What Snapchat and Strings Teach Us About the Future of Data Privacy and Security
As we share information, we’re becoming more sensitive to keeping that information secure. What's the future of data privacy?
31 January 2015
Sinatra had few regrets, Jennifer Lawrence perhaps more so.
As we share more information in our professional and personal lives, we’re becoming more sensitive to keeping that information secure. Inevitably, we make mistakes and share the wrong file with the wrong people, or find that sensitive or confidential data has been copied and forwarded without our consent. So what should we do?
Enter Strings, a new consumer messaging app that is reminiscent of Snapchat, and that promises to give users the ability to permanently delete sent messages and images. Snapchat, which has over 350 million users, made very similar claims that messages would vanish, only to admit last October that third-parties had been stealing millions of images. Analysts also point out that Snapchat files may disappear from users’ phone, but often they can still be recovered. Strings acknowledges that their system only works if recipients also have the app installed.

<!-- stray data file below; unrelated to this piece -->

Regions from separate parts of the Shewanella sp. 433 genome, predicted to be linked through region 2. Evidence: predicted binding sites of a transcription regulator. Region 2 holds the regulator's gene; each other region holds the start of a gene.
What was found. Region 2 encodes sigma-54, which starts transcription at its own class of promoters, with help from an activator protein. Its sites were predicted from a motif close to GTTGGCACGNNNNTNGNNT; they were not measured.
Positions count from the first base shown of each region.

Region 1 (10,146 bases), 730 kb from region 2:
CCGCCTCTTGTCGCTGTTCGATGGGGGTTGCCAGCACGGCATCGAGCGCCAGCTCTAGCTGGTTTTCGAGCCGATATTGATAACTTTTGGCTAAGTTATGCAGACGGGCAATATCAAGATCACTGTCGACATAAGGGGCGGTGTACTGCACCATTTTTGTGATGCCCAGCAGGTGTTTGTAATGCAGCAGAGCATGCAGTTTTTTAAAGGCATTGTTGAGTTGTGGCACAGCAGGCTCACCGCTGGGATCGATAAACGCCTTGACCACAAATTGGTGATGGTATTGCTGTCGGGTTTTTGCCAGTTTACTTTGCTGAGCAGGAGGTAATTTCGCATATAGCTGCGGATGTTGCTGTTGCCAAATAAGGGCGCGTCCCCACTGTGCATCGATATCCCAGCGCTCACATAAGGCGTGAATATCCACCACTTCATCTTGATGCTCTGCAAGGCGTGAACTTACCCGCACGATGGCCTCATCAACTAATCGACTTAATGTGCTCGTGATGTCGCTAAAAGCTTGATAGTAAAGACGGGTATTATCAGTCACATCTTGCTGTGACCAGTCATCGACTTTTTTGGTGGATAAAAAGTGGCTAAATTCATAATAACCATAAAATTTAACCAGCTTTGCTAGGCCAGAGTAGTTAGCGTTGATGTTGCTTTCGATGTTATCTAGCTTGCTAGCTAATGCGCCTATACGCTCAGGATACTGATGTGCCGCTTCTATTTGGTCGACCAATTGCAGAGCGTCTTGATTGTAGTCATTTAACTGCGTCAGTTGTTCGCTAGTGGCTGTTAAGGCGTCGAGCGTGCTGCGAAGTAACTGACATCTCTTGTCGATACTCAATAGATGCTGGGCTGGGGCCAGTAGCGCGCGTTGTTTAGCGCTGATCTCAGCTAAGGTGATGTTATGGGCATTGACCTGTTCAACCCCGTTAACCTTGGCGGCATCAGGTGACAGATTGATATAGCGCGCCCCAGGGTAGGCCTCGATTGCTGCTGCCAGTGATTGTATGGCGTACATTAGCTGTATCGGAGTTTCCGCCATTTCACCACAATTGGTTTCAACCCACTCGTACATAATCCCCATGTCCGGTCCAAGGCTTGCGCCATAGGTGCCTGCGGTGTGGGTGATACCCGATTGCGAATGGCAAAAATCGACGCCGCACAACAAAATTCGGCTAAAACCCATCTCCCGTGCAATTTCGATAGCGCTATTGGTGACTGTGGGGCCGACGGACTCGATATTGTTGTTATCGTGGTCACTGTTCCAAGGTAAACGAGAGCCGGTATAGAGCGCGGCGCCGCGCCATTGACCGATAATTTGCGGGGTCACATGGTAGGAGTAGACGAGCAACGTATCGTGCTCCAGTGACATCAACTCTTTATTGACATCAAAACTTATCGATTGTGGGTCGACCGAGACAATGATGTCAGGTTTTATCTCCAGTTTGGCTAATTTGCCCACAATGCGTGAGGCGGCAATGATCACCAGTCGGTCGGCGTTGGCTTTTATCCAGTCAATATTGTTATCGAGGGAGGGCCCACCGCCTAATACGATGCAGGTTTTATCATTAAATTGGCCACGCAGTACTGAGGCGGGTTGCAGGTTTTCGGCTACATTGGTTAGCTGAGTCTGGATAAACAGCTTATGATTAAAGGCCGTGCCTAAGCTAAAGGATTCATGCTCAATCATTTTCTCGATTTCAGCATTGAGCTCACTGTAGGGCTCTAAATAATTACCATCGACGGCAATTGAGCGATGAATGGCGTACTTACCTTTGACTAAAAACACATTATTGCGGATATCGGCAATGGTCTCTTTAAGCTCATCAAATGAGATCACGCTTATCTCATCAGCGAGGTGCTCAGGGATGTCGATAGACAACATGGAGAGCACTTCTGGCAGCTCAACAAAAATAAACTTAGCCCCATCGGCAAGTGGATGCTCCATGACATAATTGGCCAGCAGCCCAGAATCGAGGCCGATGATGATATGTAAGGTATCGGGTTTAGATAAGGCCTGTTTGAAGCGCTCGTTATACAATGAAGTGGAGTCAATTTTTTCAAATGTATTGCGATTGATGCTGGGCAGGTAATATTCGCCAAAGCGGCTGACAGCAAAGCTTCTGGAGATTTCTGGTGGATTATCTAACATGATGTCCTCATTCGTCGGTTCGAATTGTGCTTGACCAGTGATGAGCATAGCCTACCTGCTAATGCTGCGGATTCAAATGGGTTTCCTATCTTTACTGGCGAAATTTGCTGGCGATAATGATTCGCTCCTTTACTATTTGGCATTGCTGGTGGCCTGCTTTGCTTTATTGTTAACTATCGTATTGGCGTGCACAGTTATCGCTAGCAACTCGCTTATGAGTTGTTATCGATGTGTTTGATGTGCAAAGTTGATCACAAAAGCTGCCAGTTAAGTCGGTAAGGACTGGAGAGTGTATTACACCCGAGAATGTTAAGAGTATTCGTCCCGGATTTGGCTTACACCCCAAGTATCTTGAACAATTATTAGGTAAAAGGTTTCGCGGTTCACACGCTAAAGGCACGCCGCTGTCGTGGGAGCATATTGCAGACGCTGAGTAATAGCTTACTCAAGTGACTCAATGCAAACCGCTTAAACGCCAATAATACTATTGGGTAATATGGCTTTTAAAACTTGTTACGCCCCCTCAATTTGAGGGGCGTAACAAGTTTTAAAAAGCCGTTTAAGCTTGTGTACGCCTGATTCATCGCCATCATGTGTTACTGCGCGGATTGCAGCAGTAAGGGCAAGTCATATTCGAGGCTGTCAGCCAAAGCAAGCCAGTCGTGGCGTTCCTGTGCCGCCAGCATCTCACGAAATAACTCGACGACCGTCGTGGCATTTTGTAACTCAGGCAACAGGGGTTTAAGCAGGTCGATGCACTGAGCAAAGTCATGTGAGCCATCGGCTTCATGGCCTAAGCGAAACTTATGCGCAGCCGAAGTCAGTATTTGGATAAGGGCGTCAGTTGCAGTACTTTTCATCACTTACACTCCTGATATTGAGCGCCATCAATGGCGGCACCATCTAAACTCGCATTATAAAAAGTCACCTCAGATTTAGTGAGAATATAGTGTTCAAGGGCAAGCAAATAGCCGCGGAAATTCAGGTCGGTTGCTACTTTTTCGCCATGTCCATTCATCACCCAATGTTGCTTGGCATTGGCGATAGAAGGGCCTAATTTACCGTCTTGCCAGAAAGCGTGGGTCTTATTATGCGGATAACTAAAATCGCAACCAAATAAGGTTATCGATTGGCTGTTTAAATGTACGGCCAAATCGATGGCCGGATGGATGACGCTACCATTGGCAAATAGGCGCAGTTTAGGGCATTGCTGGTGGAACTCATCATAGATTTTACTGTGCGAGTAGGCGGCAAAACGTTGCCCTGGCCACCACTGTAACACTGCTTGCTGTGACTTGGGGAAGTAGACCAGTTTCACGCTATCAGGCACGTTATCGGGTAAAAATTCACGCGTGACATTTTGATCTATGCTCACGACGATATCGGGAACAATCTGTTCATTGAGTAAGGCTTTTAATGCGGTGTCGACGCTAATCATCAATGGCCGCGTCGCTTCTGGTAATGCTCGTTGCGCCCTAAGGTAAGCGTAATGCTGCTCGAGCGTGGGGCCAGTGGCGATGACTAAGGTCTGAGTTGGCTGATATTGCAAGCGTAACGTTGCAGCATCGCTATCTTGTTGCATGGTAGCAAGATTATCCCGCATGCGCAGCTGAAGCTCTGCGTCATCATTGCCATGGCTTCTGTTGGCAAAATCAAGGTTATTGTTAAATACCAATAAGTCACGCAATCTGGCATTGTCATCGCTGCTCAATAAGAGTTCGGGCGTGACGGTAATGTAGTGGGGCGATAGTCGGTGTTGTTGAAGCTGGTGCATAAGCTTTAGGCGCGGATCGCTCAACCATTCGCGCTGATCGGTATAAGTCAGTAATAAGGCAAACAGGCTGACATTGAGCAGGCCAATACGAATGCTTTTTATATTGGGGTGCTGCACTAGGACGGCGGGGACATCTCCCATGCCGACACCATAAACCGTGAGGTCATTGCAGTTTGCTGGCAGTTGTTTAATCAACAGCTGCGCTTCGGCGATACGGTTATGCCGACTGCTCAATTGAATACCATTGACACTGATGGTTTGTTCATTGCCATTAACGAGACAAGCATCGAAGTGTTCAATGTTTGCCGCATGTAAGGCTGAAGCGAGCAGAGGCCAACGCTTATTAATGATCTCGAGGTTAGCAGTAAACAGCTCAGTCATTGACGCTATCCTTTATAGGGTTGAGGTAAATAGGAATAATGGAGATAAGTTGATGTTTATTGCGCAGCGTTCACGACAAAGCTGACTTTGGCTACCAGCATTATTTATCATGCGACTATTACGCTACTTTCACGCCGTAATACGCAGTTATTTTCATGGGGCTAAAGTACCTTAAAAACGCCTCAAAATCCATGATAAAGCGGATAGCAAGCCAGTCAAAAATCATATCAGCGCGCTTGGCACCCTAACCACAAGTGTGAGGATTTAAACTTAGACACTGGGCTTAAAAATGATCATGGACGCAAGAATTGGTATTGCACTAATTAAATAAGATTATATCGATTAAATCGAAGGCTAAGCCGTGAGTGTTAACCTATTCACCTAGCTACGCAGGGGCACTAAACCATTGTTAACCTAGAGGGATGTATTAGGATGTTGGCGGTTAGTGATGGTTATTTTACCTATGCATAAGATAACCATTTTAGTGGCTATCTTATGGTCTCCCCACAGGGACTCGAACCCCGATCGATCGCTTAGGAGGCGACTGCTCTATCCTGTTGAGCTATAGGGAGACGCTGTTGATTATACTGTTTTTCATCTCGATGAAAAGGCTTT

Whatever their limitations, the popularity of these apps is further evidence that people are becoming much more aware of the digital trail of data we leave behind whenever we venture online. This data persists long after we’ve forgotten about it, and can haunt us later in life — at a job interview, for example. Consumers want control.
This issue is even more pronounced in our professional lives, where the consequences of losing data can have much larger repercussions. CISOs have long advocated for stronger controls over how company data is shared, but have often struggled with end users who want simplicity and ease-of-use. This may be changing. The emergence of popular consumer apps like Strings and Snapchat suggests that we are all more conscious of the need to keep our data safe, with strings attached.
Ian Bruce is the VP of Corporate Communications at Intralinks. He has 20 years of international marketing experience across software, hardware, consulting, and financial services at both VC-backed start-ups and large multinationals. Prior to joining Intralinks, Ian held various marketing and communications roles at Avid Technology, HP, Novell, Systinet, and CSC.